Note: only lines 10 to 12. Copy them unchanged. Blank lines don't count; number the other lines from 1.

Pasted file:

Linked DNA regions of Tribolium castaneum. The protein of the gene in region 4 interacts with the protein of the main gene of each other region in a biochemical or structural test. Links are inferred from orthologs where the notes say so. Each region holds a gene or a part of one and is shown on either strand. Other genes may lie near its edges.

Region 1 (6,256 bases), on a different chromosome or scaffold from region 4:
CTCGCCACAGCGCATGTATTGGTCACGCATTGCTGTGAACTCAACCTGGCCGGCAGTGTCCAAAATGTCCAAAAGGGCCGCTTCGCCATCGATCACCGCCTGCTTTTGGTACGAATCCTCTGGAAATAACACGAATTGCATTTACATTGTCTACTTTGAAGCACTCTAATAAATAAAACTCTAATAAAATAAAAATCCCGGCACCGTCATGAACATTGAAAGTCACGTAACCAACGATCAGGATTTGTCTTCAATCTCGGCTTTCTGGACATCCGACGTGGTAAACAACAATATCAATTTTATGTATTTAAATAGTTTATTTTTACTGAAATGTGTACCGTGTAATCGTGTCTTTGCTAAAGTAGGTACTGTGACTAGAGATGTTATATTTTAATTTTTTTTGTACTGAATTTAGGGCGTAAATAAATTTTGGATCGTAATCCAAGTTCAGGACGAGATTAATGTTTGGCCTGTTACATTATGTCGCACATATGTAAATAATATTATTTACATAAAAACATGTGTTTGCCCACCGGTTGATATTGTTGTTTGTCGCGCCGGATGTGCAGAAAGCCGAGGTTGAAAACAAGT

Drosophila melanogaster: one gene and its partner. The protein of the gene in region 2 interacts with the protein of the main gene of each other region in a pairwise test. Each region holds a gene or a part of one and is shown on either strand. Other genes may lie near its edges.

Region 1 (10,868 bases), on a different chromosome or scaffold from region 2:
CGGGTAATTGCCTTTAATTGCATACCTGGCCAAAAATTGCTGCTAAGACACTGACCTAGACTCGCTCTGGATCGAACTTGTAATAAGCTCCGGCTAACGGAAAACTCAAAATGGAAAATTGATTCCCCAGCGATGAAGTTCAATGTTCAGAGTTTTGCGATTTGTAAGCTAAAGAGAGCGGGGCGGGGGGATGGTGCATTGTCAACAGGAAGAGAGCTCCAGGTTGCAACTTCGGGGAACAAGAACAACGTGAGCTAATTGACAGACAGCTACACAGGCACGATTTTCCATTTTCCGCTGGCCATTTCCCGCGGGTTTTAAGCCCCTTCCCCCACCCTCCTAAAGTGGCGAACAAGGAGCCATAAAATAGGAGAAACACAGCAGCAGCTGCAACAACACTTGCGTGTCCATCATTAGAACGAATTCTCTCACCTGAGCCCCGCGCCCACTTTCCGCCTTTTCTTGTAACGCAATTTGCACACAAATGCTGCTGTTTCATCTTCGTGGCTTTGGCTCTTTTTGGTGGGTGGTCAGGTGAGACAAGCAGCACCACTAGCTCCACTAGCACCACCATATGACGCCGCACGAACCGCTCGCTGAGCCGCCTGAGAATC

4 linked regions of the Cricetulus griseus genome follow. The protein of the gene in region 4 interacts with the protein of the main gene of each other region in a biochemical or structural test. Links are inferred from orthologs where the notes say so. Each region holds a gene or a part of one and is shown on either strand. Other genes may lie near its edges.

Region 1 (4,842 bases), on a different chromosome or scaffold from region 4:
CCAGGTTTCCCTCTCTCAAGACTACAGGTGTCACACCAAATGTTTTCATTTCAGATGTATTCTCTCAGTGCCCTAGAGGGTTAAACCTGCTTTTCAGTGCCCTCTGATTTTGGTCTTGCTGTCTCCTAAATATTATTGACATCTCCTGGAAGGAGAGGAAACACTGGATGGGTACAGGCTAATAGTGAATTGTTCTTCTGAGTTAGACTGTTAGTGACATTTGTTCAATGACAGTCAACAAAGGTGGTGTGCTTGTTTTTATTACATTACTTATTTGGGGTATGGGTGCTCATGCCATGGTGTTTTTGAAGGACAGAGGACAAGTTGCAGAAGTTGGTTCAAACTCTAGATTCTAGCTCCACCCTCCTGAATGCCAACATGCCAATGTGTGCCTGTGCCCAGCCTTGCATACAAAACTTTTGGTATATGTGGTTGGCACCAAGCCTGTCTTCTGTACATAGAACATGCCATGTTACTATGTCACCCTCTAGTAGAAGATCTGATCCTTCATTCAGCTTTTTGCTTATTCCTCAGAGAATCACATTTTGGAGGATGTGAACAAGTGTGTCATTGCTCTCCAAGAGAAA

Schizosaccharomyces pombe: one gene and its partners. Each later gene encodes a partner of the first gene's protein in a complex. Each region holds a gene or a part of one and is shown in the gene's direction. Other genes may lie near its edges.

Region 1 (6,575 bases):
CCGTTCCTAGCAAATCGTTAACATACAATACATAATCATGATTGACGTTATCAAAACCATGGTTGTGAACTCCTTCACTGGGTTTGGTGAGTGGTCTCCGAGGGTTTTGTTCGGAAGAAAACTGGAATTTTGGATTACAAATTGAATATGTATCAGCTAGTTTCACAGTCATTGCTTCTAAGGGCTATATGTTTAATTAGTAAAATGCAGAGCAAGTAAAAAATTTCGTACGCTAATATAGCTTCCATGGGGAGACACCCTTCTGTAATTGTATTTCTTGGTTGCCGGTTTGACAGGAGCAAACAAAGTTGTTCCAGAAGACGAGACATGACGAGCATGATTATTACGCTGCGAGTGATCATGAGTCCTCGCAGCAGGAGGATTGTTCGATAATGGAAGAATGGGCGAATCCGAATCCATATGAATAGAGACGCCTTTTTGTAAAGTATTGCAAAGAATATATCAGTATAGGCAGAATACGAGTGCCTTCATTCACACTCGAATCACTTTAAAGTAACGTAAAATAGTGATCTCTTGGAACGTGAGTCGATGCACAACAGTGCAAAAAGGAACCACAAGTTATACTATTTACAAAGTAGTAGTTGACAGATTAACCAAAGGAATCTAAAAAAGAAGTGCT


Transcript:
Schizosaccharomyces pombe: one gene and its partners. Each later gene encodes a partner of the first gene's protein in a complex. Each region holds a gene or a part of one and is shown in the gene's direction. Other genes may lie near its edges.

Region 1 (6,575 bases):
CCGTTCCTAGCAAATCGTTAACATACAATACATAATCATGATTGACGTTATCAAAACCATGGTTGTGAACTCCTTCACTGGGTTTGGTGAGTGGTCTCCGAGGGTTTTGTTCGGAAGAAAACTGGAATTTTGGATTACAAATTGAATATGTATCAGCTAGTTTCACAGTCATTGCTTCTAAGGGCTATATGTTTAATTAGTAAAATGCAGAGCAAGTAAAAAATTTCGTACGCTAATATAGCTTCCATGGGGAGACACCCTTCTGTAATTGTATTTCTTGGTTGCCGGTTTGACAGGAGCAAACAAAGTTGTTCCAGAAGACGAGACATGACGAGCATGATTATTACGCTGCGAGTGATCATGAGTCCTCGCAGCAGGAGGATTGTTCGATAATGGAAGAATGGGCGAATCCGAATCCATATGAATAGAGACGCCTTTTTGTAAAGTATTGCAAAGAATATATCAGTATAGGCAGAATACGAGTGCCTTCATTCACACTCGAATCACTTTAAAGTAACGTAAAATAGTGATCTCTTGGAACGTGAGTCGATGCACAACAGTGCAAAAAGGAACCACAAGTTATACTATTTACAAAGTAGTAGTTGACAGATTAACCAAAGGAATCTAAAAAAGAAGTGCT